Author: John K Manos
Publisher: Amika Press
Type of book: Crimes, mafia, Chicago, 1972, 1994, jail life, rape, drugs, friendship, loyalty, family, relationships, justice
Year it was published: 2013
NAMED TO KIRKUS REVIEWS' BEST BOOKS OF 2013
1972. The Chicago Mob stands unchallenged, and college students with drugs provide fodder for political point-making. Michael Pollitz, a nineteen-year-old with connections to the Outfit, becomes one of those political pawns.
1994. Job-weary CPD Detective Larry Klinger becomes obsessed with a cold case from that pivotal moment twenty-two years ago. In the course of his investigation, he encounters questions of ethics, guilt, and justice that make him doubt certainties that have sustained him for decades.
Dialogues of a Crime examines guilt, innocence and the long-term ramifications of crime and punishment in a gray area where the personal lives of perpetrators, victims and law officers overlap.
Probably the only character that grew throughout the book was Larry Klinger the jaded police officer. I didn't witness or see Michael's growth, aside from him becoming a workaholic who has little to no social life, and someone who turns his loyalties against his blood family. In 1972 Michael is best described as sort of a male Cinderella who has made it to the American dream until he gets arrested by police. He is also fiercely loyal to his blood family, even at the cost of his own freedom. In 1994, Larry is someone who's bored and depressed when they decide to follow a certain lead where they learn of the intricate conspiracy that was built up after 1972. Larry strikes up a friendship with Michael, and that's where everything he knows becomes questioned and where he has to make a choice of whether or not to continue to pursuit the case.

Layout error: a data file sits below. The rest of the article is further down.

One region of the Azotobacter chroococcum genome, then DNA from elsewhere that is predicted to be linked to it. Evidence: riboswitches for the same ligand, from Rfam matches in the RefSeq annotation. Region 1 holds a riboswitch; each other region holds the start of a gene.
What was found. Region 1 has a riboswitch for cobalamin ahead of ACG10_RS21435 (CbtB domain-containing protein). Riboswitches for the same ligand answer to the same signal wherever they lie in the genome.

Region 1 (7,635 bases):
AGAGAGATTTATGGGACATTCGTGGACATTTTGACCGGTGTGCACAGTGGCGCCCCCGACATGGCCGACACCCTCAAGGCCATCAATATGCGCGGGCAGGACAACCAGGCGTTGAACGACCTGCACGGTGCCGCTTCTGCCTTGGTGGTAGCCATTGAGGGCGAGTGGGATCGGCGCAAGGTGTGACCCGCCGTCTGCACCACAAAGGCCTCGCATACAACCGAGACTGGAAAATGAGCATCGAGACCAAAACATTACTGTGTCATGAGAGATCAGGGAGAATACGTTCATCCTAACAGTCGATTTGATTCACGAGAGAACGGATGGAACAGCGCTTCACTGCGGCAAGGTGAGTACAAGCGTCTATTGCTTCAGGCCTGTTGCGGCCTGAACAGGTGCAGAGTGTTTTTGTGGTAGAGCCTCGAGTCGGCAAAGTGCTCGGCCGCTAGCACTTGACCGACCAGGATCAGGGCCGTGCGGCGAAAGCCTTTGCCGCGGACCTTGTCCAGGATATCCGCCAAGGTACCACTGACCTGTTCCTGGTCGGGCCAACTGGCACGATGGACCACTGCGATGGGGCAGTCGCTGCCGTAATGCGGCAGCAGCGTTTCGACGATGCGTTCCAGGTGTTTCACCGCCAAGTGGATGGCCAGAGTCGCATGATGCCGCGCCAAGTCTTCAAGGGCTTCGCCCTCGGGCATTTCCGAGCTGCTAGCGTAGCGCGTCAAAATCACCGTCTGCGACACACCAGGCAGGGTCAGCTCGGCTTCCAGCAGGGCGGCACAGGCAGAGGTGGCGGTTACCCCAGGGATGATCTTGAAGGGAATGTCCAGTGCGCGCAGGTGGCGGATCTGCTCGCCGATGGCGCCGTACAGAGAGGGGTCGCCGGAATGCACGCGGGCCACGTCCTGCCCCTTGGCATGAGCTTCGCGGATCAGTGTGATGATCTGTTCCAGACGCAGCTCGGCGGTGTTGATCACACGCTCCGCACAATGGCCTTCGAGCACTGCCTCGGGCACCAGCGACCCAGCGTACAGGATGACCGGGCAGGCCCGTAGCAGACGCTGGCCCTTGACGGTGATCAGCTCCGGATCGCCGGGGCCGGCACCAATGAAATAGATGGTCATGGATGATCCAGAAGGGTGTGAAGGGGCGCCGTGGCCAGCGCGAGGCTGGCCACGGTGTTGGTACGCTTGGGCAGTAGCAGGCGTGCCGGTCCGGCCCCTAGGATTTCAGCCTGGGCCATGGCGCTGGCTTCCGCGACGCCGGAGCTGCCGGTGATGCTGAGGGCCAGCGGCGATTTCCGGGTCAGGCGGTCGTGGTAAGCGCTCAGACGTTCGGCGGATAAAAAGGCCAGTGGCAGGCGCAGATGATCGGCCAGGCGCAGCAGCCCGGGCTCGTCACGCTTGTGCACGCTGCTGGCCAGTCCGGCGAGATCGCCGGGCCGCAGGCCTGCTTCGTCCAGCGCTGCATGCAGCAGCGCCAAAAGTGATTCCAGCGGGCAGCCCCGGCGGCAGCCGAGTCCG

Doing the right thing has different interpretations for people
The book is written in third person narrative from Michael's and Larry's points of view, although sometimes we also get Calabria's point of view. The writing style is deceptively simple and the author focuses more on the "present" rather than the influences of time, at least in my opinion. (For example very little is given about Michael Pollitz's background) But I still found it an entertaining and informative read that grabbed me and didn't want to let me go. Certain things don't really get resolved or explained, but I guess the author is asking the reader to act as a detective so we can create a "what happened" scenario.
John K. Manos was a magazine editor in Chicago for 20 years. Since 2001 he has earned his living as a writer, editor, and occasional musician. He is a graduate of Knox College. Dialogues of a Crime is his first novel.
From the description I expected the book to use complex language, but, I was pleasantly surprised. The language and conversations are simple, but behind the simple language lies complex and troubling ideas that dare to have human beings rethinking the meaning of revenge as well as justice and how justice should be doled out. Very thought provoking and highly recommended for everyone. I do admit that that dialogue is a huge bonus for the book and its really an atypical novel because the characters and the story aren't the big strengths. The characters were a bit stereotypical and while they are thought-provoking, they weren't very complex, aside from Michael. The story also seems to be connected loosely instead of fully, at least beginnings of it, and the readers are barely given any necessary background on Michael and others. I also enjoyed learning about prison life in the book as well as what police find important and unimportant.
John Manos’ TLC Book Tours TOUR STOPS:
Monday, May 5th: Simply Stacie
Wednesday, May 7th: Bookish Ardour
Thursday, May 8th: Svetlana’s Reads and Views
Monday, May 12th: Reading Reality
Wednesday, May 14th: Patricia’s Wisdom
Thursday, May 15th: Bound by Words
Monday, May 19th: A Bookish Way of Life
Wednesday, May 21st: From the TBR Pile
Thursday, May 22nd: My Bookshelf
Tuesday, May 27th: Books a la Mode – guest post/giveaway
Thursday, May 29th: Crime Book Club
4 out of 5
(0: Stay away unless a masochist 1: Good for insomnia 2: Horrible but readable; 3: Readable and quickly forgettable, 4: Good, enjoyable 5: Buy it, keep it and never let it go.)